“If you go back to the 2008 or 2012 election, any of the statements that Trump has made about Muslims, or that Ben Carson has made, would disqualify a candidate from running,” McCaw says. “When you look at the negative comments made by Newt Gingrich, Michelle Banach, or Herman Cain about Muslims, it got them into hot water. They were dragged through the mud, and it was a message to other candidates.”
It's a cycle that feeds on itself, becoming more extreme and seeping into the general public. McCaw argues this type of political language is responsible for a spike in anti-Muslim hate crimes after last year's deadly terror attacks in Paris and San Bernardino, California. “I hate drawing this parallel, but after the Boston bombing, which was a tragic and horrendous event, we saw unity and solidarity between Muslims and their fellow American citizens,” McCaw says. “We didn't see this type of post-Paris, post-San Bernardino backlash that we saw in 2015. What's the difference between the bombing in 2013 and the attacks of 2015? It's the election. It's candidates tapping into fringe views and making them mainstream.”
A party divided
Trump's views on Muslims resonate with many Republicans. Exit polls in five Super Tuesday states showed over 60 percent of GOP voters agreed with his Muslim ban proposal. But Trump's presence at the top of the ticket could be an electoral disaster. If nominated, not only does veteran political analyst Larry Sabato predict Trump losing in a 179 electoral vote landslide, Trump would be, by a wide margin, the most unpopular general election candidate put forward by a major party in generations—especially with groups like non-whites, college graduates, and independents.
“If you go back to the 2008 or 2012 election, any of the statements that Trump has made about Muslims would disqualify a candidate from running.”
“[Trump's] actions and words are absolutely dangerous for America,” Ramadan say. “They're going to ruin all of the engagement and inclusion work that we conservatives in the party have done over the years. It's not something that's ruining it for one election period. It's ruining it for decades to come.”
For nearly three decades, Ramadan has fought from within the GOP for greater inclusion of minorities. With the rise of Trump, Ramadan is starting to doubt himself. Maybe the strategy for conservatives like him is to step away from the GOP and insist the party come to them if it wants their votes. “If Trump becomes the nominee, we all have to think twice. Are we going to continue to be Republicans?” he asks, rhetorically. “And, again, [will we] fight for another 10 years to change the direction of the party, or are we going to walk away to be the conservatives that we are under a different umbrella?”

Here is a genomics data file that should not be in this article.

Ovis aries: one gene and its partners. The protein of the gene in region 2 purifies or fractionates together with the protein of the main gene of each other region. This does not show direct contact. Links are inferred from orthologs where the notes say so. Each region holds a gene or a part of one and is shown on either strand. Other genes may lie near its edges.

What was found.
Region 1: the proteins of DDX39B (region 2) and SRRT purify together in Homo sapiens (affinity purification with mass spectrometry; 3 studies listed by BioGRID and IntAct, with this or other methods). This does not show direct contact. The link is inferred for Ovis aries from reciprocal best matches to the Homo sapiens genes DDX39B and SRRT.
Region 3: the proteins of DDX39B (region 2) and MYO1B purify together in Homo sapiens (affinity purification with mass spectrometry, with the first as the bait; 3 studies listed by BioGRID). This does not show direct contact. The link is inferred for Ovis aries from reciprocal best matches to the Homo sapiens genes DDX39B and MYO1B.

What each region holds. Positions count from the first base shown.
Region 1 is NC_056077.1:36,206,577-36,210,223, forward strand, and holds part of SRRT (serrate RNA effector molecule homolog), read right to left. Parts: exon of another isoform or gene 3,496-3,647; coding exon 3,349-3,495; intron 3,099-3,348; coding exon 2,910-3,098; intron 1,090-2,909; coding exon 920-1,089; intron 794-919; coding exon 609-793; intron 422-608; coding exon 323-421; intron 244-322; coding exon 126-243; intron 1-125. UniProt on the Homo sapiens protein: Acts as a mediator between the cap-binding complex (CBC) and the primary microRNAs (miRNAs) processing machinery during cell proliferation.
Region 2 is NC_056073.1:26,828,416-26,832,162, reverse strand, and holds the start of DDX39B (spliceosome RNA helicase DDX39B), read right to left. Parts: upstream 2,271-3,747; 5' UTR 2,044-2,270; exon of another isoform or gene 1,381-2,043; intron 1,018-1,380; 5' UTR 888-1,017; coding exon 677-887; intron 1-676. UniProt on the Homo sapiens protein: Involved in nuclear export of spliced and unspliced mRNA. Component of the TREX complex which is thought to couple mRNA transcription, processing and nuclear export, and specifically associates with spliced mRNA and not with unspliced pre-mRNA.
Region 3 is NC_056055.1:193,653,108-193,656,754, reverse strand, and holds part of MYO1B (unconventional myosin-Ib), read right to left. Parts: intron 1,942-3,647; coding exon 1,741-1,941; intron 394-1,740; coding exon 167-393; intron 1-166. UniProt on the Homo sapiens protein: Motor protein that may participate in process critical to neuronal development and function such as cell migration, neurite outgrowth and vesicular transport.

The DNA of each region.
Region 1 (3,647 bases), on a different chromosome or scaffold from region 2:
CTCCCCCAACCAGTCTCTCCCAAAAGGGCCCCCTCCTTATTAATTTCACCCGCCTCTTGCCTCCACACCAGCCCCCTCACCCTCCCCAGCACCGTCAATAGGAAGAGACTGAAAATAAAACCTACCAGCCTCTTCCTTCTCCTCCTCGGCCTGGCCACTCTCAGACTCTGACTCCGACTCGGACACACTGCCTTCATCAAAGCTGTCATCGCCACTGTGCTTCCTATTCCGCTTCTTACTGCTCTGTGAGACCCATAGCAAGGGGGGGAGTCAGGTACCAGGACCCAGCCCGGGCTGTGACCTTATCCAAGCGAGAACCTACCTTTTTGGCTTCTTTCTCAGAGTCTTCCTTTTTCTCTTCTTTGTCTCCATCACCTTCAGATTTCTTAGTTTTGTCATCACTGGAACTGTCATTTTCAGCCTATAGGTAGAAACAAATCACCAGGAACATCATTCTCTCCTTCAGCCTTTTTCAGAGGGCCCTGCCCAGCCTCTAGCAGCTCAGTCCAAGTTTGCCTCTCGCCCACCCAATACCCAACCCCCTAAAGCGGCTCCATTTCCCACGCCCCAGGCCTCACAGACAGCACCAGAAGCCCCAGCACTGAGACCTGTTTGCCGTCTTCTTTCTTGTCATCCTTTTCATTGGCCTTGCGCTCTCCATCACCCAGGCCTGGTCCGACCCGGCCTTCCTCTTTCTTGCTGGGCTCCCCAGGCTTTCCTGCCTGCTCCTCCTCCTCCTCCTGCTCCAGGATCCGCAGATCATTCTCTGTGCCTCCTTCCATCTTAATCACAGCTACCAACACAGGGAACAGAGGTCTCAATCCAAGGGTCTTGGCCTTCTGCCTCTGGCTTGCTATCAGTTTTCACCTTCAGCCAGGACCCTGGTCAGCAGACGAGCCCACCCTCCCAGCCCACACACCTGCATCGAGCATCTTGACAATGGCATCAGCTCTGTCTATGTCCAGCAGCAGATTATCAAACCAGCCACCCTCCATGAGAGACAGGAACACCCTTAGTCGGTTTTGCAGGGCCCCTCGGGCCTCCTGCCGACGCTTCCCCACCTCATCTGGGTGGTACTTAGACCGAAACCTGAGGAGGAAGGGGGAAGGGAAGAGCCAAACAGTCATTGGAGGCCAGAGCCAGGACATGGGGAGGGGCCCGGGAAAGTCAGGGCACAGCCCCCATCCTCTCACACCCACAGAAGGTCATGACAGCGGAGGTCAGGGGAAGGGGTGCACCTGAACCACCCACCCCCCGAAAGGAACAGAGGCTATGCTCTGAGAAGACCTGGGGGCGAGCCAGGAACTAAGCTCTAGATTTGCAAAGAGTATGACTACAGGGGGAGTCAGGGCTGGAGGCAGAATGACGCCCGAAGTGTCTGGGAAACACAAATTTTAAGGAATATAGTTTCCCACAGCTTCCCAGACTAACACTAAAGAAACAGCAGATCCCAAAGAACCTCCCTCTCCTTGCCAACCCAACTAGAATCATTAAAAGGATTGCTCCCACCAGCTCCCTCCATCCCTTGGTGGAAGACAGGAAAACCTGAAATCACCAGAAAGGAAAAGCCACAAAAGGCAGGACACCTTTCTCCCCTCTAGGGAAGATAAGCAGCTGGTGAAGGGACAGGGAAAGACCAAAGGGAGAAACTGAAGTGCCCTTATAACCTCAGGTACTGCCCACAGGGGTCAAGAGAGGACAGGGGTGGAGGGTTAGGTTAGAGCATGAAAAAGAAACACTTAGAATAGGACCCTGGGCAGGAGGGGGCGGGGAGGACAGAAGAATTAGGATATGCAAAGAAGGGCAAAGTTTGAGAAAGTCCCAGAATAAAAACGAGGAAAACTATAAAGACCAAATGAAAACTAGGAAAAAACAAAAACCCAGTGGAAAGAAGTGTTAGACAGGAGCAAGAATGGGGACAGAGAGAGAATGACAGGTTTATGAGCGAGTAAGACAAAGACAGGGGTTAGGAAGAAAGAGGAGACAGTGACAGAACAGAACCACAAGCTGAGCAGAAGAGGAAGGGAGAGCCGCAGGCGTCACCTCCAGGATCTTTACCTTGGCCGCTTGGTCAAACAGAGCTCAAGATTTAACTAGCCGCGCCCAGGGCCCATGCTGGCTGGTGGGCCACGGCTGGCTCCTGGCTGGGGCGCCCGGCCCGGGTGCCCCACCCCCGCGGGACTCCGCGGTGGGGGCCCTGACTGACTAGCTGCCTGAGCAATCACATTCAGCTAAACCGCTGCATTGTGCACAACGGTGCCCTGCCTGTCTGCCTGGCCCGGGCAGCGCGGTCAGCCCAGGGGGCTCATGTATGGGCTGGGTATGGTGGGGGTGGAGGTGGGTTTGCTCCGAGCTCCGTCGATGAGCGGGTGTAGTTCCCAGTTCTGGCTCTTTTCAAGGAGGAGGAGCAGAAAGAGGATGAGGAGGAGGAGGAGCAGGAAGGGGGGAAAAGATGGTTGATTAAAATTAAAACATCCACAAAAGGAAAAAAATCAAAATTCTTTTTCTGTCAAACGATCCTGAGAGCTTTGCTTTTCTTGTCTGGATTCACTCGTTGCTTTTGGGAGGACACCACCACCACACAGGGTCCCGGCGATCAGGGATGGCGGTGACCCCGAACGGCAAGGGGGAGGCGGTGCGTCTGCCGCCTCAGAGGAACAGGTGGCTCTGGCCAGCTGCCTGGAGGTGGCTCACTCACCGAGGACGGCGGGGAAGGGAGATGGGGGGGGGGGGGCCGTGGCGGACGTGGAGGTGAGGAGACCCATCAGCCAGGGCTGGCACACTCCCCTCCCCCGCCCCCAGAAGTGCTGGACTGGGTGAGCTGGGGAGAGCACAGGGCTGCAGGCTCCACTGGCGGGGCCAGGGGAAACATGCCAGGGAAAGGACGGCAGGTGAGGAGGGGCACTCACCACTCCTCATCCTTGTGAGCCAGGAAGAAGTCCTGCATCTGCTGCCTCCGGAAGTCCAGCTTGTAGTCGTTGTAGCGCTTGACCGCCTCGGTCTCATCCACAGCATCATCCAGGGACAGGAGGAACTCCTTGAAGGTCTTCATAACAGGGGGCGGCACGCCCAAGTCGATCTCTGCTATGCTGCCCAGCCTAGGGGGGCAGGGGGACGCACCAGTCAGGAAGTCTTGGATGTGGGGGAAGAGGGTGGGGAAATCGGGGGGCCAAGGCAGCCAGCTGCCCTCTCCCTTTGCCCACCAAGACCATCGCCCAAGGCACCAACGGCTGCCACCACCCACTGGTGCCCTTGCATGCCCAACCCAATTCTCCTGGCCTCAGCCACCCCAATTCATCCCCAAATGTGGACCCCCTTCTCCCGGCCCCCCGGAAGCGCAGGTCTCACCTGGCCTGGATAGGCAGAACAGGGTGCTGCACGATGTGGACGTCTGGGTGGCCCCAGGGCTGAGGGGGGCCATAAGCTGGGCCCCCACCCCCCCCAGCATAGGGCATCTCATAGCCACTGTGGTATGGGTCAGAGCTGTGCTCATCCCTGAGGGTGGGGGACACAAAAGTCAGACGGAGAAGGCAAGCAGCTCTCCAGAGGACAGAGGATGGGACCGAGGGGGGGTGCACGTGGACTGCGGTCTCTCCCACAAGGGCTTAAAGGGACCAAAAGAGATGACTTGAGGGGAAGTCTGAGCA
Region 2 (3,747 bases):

Others see Trump's success selling hate to a fearful public as nothing more than a phase. Salem likens it to a pendulum. In 1984, a Democratic candidate was returning donations from Arab-American groups; in 2016, a Republican candidate was advocating for not letting Muslims into the country. “The goal is that, at some point, the pendulum will stop swinging vastly one way or vastly another. It will just stay in the middle,” Salem says. “Then we can be just like the Italian-Americans and Greek-Americans and all of the other recognized and respected ethic political constituencies and be respected for who we are.”
El-Abd likens Trump to the terrorists who the real estate heir turned reality TV star is so concerned with stopping he's willing to paint the world's 1.6 billion Muslims with the same broad brush.
“I equate it to when people talk about the so-called Muslims who are conducting radical terrorist acts,” she explains. “It hasn't distanced me from my faith because I know that's not what my faith is.”
Even a Trump victory on an explicitly Islamophobic platform, as distasteful as it may be, wouldn't be enough to drive El-Abd out of the GOP any more than the brutality of ISIS could make her not want to be a Muslim. “What’s going on right now with some people who call themselves Republicans will never distance me from the Republican platform,” she says. “It will make me determined to hang in there, good and strong, to get the party back to where it should be.”
Ahmed, for her part, actually sees much in Trump to admire. She likes his economic policies and appreciates his business background. “At the same time, it's sad to see his anti-Muslim rhetoric,” she says with a sigh. “Every week we get to hear something new that he comes up with, and I feel like it actually helps his candidacy. He moved up 11 points when he made the Muslim ban remark. It's sad to see that the climate in America rewards such behavior.”
The Republican Muslim Coalition’s goal is to help the Republican presidential candidates understand Islam. To that end, she’s met with all of the race’s leading candidates, save for Trump. After months of trying, Ahmed finally got on the phone with former Trump campaign manager Corey Lewandowski. She used the conversation to invite Trump to visit a mosque and meet with some Muslims Americans in person.
“They didn't say no, but they said that they'll keep it on the table and perhaps meet with the Muslim American community at some point,” Ahmed says, “but just maybe not right now.”
She’s still waiting.